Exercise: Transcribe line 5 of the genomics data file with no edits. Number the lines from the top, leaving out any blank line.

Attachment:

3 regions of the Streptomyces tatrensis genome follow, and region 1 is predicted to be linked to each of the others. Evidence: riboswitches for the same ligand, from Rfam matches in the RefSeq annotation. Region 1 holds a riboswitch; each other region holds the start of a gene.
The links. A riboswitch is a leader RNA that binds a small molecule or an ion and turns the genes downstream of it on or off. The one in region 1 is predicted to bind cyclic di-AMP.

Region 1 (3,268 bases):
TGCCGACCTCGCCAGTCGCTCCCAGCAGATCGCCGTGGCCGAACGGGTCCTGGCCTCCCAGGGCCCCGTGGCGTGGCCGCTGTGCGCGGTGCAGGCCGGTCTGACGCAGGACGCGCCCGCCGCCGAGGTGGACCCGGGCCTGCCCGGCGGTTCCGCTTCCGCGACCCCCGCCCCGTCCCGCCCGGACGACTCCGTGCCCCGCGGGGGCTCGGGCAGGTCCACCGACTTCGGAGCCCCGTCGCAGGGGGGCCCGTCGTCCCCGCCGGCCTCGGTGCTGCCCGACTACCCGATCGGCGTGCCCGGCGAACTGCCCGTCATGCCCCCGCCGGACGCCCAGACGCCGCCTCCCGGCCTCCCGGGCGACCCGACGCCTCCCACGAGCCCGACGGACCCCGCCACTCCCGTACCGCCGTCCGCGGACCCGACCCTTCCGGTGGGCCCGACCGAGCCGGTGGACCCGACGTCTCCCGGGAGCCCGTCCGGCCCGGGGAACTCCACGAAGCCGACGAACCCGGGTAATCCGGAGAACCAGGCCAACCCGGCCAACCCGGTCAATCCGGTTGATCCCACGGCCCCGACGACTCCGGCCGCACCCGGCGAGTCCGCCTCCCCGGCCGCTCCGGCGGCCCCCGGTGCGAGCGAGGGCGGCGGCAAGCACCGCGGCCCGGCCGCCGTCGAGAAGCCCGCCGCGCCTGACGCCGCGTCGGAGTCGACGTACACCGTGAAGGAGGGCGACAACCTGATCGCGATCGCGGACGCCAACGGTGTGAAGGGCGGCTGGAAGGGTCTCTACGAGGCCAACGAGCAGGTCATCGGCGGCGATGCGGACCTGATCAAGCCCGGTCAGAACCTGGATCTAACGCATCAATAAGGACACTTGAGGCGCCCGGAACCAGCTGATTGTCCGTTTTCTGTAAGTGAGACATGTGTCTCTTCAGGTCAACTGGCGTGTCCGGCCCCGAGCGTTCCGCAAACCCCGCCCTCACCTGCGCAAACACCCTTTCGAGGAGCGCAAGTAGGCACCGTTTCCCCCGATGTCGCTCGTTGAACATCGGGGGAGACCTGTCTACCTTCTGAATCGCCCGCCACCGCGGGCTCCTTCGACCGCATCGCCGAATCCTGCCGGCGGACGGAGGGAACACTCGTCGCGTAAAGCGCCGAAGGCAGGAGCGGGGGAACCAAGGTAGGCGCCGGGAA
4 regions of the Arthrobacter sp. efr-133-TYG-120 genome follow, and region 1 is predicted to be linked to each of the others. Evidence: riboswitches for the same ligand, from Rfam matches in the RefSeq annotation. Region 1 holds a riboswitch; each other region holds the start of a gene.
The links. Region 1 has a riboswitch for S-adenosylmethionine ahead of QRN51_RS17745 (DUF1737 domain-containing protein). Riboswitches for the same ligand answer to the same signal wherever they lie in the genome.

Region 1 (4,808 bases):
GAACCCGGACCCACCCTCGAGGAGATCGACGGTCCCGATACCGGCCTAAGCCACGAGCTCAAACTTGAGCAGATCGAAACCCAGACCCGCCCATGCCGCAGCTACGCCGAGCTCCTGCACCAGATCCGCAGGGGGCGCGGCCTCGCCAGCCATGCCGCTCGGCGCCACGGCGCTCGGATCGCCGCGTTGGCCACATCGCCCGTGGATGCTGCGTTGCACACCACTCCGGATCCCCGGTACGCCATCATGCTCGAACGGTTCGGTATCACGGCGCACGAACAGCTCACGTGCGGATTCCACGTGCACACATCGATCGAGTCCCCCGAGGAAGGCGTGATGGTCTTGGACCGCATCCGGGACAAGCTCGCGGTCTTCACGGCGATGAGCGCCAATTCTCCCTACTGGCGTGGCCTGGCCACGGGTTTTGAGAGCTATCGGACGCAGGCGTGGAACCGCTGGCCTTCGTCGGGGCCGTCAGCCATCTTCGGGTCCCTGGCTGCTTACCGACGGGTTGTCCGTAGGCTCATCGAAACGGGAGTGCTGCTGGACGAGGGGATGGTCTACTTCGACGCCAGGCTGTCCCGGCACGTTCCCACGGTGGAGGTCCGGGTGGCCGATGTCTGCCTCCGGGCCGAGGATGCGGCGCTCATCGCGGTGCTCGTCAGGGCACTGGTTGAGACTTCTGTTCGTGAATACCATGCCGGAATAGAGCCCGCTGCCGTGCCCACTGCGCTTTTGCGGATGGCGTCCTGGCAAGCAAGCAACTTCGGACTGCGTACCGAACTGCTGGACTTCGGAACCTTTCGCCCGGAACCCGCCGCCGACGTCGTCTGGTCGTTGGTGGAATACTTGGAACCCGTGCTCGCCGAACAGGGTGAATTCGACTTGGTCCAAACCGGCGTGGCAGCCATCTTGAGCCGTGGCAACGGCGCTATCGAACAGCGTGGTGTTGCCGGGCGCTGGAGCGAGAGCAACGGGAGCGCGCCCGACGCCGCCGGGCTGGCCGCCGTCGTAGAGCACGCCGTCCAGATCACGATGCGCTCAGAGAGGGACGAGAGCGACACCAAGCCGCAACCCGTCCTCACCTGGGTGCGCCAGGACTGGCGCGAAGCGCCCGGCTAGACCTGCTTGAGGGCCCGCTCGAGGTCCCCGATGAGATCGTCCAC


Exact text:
4 regions of the Arthrobacter sp. efr-133-TYG-120 genome follow, and region 1 is predicted to be linked to each of the others. Evidence: riboswitches for the same ligand, from Rfam matches in the RefSeq annotation. Region 1 holds a riboswitch; each other region holds the start of a gene.